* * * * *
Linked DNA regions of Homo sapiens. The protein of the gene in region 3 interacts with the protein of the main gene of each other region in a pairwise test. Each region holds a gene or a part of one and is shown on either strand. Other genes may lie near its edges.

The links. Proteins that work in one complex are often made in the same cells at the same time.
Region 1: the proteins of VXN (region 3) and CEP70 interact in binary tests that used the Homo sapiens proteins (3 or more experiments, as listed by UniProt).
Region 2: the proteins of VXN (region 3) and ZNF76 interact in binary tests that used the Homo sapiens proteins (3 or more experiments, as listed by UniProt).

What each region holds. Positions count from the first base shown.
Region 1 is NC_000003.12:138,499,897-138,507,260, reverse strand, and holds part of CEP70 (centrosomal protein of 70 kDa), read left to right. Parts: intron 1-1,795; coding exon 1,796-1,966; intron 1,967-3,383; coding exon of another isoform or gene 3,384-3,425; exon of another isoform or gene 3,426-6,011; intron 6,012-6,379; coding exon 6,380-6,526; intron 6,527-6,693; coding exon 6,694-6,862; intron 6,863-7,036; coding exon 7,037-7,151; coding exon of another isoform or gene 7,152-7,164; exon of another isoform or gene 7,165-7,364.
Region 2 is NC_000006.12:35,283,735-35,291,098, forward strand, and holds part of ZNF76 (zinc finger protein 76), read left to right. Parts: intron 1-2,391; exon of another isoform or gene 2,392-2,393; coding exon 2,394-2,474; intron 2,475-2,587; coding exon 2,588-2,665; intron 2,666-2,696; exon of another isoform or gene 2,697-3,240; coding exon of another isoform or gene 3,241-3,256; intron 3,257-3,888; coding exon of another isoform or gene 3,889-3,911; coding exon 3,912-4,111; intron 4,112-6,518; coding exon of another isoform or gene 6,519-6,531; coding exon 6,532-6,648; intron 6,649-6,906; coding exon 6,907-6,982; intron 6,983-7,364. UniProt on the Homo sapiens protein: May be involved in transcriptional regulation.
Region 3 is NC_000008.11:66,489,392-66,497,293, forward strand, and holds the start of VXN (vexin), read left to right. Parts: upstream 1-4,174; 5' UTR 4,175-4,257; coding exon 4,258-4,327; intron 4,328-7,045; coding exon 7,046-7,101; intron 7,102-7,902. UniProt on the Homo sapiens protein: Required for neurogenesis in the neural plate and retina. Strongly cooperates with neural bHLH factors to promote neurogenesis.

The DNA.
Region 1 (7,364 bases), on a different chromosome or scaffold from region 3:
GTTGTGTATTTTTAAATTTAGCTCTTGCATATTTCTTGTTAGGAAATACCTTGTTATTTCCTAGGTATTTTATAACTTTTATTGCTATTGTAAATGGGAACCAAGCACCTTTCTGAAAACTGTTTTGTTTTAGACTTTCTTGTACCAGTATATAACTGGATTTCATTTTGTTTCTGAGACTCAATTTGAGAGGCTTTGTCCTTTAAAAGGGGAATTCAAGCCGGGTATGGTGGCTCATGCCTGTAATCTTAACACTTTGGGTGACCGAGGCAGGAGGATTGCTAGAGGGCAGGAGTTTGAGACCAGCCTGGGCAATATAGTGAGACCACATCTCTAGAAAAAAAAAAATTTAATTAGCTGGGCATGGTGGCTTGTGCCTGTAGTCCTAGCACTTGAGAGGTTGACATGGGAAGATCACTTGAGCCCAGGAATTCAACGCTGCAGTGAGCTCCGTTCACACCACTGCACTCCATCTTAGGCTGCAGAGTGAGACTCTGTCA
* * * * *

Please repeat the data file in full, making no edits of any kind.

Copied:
Linked DNA regions of Homo sapiens. The protein of the gene in region 3 interacts with the protein of the main gene of each other region in a pairwise test. Each region holds a gene or a part of one and is shown on either strand. Other genes may lie near its edges.

The links. Proteins that work in one complex are often made in the same cells at the same time.
Region 1: the proteins of VXN (region 3) and CEP70 interact in binary tests that used the Homo sapiens proteins (3 or more experiments, as listed by UniProt).
Region 2: the proteins of VXN (region 3) and ZNF76 interact in binary tests that used the Homo sapiens proteins (3 or more experiments, as listed by UniProt).

What each region holds. Positions count from the first base shown.
Region 1 is NC_000003.12:138,499,897-138,507,260, reverse strand, and holds part of CEP70 (centrosomal protein of 70 kDa), read left to right. Parts: intron 1-1,795; coding exon 1,796-1,966; intron 1,967-3,383; coding exon of another isoform or gene 3,384-3,425; exon of another isoform or gene 3,426-6,011; intron 6,012-6,379; coding exon 6,380-6,526; intron 6,527-6,693; coding exon 6,694-6,862; intron 6,863-7,036; coding exon 7,037-7,151; coding exon of another isoform or gene 7,152-7,164; exon of another isoform or gene 7,165-7,364.
Region 2 is NC_000006.12:35,283,735-35,291,098, forward strand, and holds part of ZNF76 (zinc finger protein 76), read left to right. Parts: intron 1-2,391; exon of another isoform or gene 2,392-2,393; coding exon 2,394-2,474; intron 2,475-2,587; coding exon 2,588-2,665; intron 2,666-2,696; exon of another isoform or gene 2,697-3,240; coding exon of another isoform or gene 3,241-3,256; intron 3,257-3,888; coding exon of another isoform or gene 3,889-3,911; coding exon 3,912-4,111; intron 4,112-6,518; coding exon of another isoform or gene 6,519-6,531; coding exon 6,532-6,648; intron 6,649-6,906; coding exon 6,907-6,982; intron 6,983-7,364. UniProt on the Homo sapiens protein: May be involved in transcriptional regulation.
Region 3 is NC_000008.11:66,489,392-66,497,293, forward strand, and holds the start of VXN (vexin), read left to right. Parts: upstream 1-4,174; 5' UTR 4,175-4,257; coding exon 4,258-4,327; intron 4,328-7,045; coding exon 7,046-7,101; intron 7,102-7,902. UniProt on the Homo sapiens protein: Required for neurogenesis in the neural plate and retina. Strongly cooperates with neural bHLH factors to promote neurogenesis.

The DNA.
Region 1 (7,364 bases), on a different chromosome or scaffold from region 3:
GTTGTGTATTTTTAAATTTAGCTCTTGCATATTTCTTGTTAGGAAATACCTTGTTATTTCCTAGGTATTTTATAACTTTTATTGCTATTGTAAATGGGAACCAAGCACCTTTCTGAAAACTGTTTTGTTTTAGACTTTCTTGTACCAGTATATAACTGGATTTCATTTTGTTTCTGAGACTCAATTTGAGAGGCTTTGTCCTTTAAAAGGGGAATTCAAGCCGGGTATGGTGGCTCATGCCTGTAATCTTAACACTTTGGGTGACCGAGGCAGGAGGATTGCTAGAGGGCAGGAGTTTGAGACCAGCCTGGGCAATATAGTGAGACCACATCTCTAGAAAAAAAAAAATTTAATTAGCTGGGCATGGTGGCTTGTGCCTGTAGTCCTAGCACTTGAGAGGTTGACATGGGAAGATCACTTGAGCCCAGGAATTCAACGCTGCAGTGAGCTCCGTTCACACCACTGCACTCCATCTTAGGCTGCAGAGTGAGACTCTGTCA